The 30×30 campaign
Lewis Pugh OIG, United Nations Patron of the Oceans, reflects on his Channel swim – and on what is needed to make a reality out of a commitment to better protection of the marine environment
When I decided to swim the length of the English Channel in 2018, I didn’t dive in at Land’s End and hope for the best. I assembled the very best team. We drafted a training programme. We prepared exceptionally hard. Eating the correct food was a challenge and, above all, I made sure my mindset was right. I did all this every day because consistency is the key to progress.
Setting the target
Three months before the swim I met ocean scientist Professor Callum Roberts to ask him to advise on the right target for our campaign. At the time the UN goal for ocean protection was 10 per cent of our oceans by 2020. Callum made the science very clear: at least 30 per cent of our oceans need proper protection to save them from crossing a tipping point beyond which they cannot recover.
Our 30×30 Campaign target was born.
From the start of my swim at Land’s End to the moment I touched the wall at Dover Harbour 49 days later, the British public were firmly behind us. There was a strong consensus that our waters need proper protection. Michael Gove, then Secretary of State for the Environment, was there to meet me at the end of the swim. He asked what we needed and we told him: proper protection for at least 30 per cent of British waters.
It was exciting when, one month later, the British government took up our suggestion and the UK became the first major economy to call for 30 per cent of the world’s oceans to be protected by 2030. It made the announcement at the United Nations General Assembly.
One year later, in September 2019, the UK formed the Global Ocean Alliance, inviting other nations to support this 30 per cent target. To date over 20 countries have signed on, the latest being Canada, which has an extensive coastline. Finally, the UK commissioned the Benyon Review, which investigated ways of increasing marine protection in waters around the UK. The report, released this summer, is comprehensive. The UK now has clear targets and a fine set of recommendations. All they need to do now is to dive in and commit.
Actions speak loudest
This is where governments can learn a lot from athletes. When it comes to ocean protection, I often see governments setting targets but not following up with the funding, or the hard graft, needed to reach them. That is like me saying I’m going to swim the length of the English Channel without even getting into the water. Or a child dreaming of competing in the Olympic Games but never taking up a sport.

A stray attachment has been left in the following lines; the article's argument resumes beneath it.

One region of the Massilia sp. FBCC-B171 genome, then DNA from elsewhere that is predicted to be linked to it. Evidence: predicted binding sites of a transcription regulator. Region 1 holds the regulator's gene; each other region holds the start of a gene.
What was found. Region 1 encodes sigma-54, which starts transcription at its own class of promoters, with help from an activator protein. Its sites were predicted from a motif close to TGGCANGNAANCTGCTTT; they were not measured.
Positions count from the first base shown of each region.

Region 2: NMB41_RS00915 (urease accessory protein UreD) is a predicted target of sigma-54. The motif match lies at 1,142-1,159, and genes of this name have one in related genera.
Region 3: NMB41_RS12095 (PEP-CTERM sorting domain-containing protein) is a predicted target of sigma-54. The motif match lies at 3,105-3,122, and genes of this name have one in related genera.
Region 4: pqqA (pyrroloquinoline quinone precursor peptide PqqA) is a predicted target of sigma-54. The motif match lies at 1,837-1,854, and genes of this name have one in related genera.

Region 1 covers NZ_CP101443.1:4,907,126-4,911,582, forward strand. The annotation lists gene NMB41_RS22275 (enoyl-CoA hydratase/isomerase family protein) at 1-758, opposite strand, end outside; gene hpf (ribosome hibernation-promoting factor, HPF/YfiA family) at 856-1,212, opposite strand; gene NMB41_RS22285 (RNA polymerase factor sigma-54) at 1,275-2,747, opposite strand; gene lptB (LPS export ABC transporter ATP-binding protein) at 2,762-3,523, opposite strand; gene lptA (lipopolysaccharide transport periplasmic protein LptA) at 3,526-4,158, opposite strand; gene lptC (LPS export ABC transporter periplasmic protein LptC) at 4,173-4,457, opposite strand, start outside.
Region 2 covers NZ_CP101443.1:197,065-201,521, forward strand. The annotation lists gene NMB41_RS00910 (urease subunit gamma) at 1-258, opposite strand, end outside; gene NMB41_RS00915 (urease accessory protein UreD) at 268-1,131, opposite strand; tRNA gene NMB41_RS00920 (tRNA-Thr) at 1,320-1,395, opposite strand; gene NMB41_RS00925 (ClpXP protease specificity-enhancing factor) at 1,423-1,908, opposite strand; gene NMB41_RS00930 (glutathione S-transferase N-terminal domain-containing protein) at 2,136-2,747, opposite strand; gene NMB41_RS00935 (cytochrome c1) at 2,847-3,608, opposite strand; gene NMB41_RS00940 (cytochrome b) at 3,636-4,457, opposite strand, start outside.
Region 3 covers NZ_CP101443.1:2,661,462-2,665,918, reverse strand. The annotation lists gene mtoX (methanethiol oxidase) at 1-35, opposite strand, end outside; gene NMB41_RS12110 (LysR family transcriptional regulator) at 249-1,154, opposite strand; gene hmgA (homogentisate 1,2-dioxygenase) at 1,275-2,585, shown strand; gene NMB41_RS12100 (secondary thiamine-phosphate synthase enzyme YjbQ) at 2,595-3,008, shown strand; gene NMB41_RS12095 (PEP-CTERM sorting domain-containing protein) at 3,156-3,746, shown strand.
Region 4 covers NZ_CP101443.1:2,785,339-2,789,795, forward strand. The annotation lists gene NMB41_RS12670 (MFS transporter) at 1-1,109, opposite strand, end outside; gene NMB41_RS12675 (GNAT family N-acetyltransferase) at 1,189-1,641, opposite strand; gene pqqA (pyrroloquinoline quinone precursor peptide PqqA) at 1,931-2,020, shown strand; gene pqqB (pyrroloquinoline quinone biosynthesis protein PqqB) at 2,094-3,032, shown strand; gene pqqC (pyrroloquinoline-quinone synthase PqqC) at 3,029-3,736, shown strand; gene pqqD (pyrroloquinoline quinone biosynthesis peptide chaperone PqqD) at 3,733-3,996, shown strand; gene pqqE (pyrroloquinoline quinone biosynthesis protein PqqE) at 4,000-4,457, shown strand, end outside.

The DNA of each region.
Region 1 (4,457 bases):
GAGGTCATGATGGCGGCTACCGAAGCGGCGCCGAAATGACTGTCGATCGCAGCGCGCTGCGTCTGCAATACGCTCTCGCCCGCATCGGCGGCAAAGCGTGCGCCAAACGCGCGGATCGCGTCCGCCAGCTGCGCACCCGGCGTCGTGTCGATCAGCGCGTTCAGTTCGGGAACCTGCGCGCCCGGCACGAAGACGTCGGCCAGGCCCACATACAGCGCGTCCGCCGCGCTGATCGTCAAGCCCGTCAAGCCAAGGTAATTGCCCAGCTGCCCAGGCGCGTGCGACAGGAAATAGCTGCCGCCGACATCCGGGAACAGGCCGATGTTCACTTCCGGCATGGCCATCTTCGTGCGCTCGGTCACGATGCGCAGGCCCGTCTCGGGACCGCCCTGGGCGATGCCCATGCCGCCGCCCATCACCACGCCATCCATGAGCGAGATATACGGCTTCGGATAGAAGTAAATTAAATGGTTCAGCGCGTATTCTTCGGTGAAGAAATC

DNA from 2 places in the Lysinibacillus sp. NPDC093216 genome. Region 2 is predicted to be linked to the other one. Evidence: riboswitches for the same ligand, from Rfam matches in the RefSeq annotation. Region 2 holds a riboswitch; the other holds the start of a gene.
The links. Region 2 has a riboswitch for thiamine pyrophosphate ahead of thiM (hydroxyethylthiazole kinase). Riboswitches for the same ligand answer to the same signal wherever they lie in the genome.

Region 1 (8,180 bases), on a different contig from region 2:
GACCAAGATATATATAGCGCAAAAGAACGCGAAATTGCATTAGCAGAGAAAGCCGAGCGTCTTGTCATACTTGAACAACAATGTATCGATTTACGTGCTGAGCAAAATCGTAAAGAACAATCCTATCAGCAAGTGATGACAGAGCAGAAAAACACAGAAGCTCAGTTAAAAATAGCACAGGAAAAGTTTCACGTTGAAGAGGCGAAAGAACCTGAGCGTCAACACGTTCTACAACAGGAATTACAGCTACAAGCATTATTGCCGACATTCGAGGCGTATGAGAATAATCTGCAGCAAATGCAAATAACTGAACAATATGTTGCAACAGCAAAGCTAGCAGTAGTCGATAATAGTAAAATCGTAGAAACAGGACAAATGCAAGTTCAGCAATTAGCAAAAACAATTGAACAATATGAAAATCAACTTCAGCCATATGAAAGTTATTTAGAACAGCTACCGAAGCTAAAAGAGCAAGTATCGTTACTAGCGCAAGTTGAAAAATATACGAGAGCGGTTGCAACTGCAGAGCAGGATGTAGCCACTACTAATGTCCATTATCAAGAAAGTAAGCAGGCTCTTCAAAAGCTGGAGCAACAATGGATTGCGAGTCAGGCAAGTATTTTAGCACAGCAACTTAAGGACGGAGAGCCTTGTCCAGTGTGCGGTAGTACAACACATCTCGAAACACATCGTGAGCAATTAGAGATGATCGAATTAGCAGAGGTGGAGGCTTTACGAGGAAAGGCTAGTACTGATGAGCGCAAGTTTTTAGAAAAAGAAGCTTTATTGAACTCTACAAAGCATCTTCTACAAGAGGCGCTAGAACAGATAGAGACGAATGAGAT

If the UK wants to pioneer ocean protection, it must set the example. It has to act like an athlete, because we will only protect our oceans and avert the worst impacts of climate change if we are consistent in our efforts.
So where should action start for the UK?
It starts with enacting the recommendations of the Benyon Review by establishing Highly Protected Marine Areas (HPMAs) in UK waters. It continues with an increase in full and proper protection in Britain’s overseas territories: Ascension Island, St Helena, Tristan da Cunha and South Georgia and the South Sandwich Islands.
I have never been as exhausted as I was in the final days of my Channel swim. I had to swim 10km a day, rain or shine, but there were days when the storms were simply too wild to risk it. I didn’t welcome the rest, because I knew that the following day I would have to swim 20km to make up the distance. I had to keep with the programme if I was ever going to reach Dover.
The world is reeling from the effects of COVID-19, and we are in the midst of Brexit. We don’t know what other storms are on the horizon. But we can’t let these crises distract us. The UK has to keep its eye on the 30 per cent target, and work consistently every day to get there.
Our oceans depend on it.
Lewis Pugh OIG is an endurance swimmer, a maritime lawyer, and the UN Patron of the Oceans. He pioneers swims in the most vulnerable ecosystems on Earth to campaign for their protection. He was the first person to swim across the North Pole and the first to swim the full length of the English Channel. He was also the first to complete a long-distance swim in every ocean of the world. Lewis has been instrumental in protecting over 2 million sq. km of vulnerable ocean, an area larger than Western Europe. In 2009 he was awarded South Africa’s highest honour, the Order of Ikhamanga (Gold Class).